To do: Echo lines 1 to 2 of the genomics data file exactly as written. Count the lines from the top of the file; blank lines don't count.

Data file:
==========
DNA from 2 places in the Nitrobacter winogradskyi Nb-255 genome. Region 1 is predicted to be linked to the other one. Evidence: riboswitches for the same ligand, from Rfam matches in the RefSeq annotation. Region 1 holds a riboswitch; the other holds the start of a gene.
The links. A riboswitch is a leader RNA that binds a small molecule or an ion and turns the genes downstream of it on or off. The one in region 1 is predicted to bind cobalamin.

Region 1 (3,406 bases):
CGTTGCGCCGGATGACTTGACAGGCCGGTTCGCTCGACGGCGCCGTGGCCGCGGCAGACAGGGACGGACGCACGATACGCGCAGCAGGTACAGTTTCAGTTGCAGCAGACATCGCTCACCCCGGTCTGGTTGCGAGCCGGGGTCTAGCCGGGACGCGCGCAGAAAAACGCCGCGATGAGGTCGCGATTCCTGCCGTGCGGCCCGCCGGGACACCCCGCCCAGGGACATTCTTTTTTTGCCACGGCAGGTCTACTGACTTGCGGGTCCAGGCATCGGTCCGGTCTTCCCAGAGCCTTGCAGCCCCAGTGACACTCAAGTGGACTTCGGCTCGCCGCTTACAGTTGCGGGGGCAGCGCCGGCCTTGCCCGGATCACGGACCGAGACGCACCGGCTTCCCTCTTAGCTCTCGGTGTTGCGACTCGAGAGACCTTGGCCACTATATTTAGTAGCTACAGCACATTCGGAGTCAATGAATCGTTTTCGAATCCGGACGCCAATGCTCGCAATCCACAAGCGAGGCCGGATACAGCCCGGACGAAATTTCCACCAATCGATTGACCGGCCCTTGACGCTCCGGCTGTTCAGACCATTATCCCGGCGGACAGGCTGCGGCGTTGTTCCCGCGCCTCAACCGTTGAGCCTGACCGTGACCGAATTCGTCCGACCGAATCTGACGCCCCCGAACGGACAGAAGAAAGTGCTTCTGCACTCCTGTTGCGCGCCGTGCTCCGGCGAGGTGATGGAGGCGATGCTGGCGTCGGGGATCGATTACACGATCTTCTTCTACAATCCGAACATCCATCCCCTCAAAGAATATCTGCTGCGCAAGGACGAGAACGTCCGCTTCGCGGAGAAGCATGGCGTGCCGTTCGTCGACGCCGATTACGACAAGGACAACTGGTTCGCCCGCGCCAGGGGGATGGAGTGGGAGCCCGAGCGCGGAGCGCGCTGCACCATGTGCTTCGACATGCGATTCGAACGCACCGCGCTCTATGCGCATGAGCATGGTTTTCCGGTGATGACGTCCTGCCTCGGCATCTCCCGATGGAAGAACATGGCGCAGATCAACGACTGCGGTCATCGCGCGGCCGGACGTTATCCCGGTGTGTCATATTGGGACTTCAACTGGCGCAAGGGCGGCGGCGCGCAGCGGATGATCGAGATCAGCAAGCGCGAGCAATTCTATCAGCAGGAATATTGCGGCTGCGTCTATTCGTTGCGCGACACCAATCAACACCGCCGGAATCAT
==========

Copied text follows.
DNA from 2 places in the Nitrobacter winogradskyi Nb-255 genome. Region 1 is predicted to be linked to the other one. Evidence: riboswitches for the same ligand, from Rfam matches in the RefSeq annotation. Region 1 holds a riboswitch; the other holds the start of a gene.
The links. A riboswitch is a leader RNA that binds a small molecule or an ion and turns the genes downstream of it on or off. The one in region 1 is predicted to bind cobalamin.